AED to Shut Down After Corruption Charges

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The Washington-based Academy for Educational Development announced that it will sell off all of its programs and assets in the wake of a freeze-out of the nonprofit by the United States Agency for International Development (USAID).

“AED will pursue a process to sell itself of all of its highly valued programs and assets,” said Board Chairman Peter Russell in a statement published on the AED website.

AED’s youth portfolio includes domestic and international development projects. Its U.S. programs include community mapping, a youth innovation fund seeded by the W.K. Kellogg Foundation.

The U.S. youth program includes three divisions: Center for School and Community Services, Center for Youth Development and Engagement, and the National Institute for Work and Learning.

AED’s problems became public in December of 2010, when the organization was notified the USAID was suspending it from receiving any federal funds pending an ongoing investigation by the USAID Inspector General. The agency cancelled AED’s $150 million contract in Pakistan, as well as another contract for work educating citizens in Afghanistan.

Initial findings by the inspector general, USAID said in a statement, suggested “serious corporate misconduct, mismanagement and a lack of internal controls.”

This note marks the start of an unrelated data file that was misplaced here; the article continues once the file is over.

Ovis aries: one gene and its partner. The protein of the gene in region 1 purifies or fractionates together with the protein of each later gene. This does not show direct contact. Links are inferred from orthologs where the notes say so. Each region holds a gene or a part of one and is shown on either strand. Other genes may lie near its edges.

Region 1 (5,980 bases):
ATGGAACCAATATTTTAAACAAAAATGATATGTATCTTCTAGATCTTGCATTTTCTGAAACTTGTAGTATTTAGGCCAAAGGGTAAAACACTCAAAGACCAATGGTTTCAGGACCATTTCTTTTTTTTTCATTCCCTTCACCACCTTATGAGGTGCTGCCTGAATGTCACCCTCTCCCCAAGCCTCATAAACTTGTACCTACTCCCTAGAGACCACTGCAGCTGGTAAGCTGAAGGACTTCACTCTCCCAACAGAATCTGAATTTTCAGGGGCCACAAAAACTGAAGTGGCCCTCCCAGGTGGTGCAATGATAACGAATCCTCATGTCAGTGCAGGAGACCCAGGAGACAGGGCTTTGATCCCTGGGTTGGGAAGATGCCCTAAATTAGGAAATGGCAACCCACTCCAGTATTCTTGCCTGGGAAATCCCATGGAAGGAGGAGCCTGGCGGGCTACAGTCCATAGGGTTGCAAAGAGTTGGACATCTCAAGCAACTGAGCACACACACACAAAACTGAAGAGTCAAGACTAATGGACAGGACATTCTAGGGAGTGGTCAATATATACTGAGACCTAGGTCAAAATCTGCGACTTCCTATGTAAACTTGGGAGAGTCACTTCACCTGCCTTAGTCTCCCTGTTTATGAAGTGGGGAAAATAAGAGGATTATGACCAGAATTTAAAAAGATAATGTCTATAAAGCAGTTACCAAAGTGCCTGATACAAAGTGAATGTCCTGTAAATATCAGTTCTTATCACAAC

AED brought in $433.9 million in revenue during fiscal 2009, according to its tax returns. Of that, $394.1 million was government funding.

After a review of its operation, Russell wrote in the statement, it became clear that many of the organization’s programs had a better chance to survive if they were spun off to other entities.

“We believe that this acquisition of our assets is the only way to ensure the continuity of our programs and projects and to provide a new home and safe harbor for our talented staff within another appropriate for-profit or non-profit organization,” said Ruseell. “While this is a profoundly sad announcement, it is the right choice.”

  • rebecca

    A sad end to a great organization. Hope many of the programs will live on.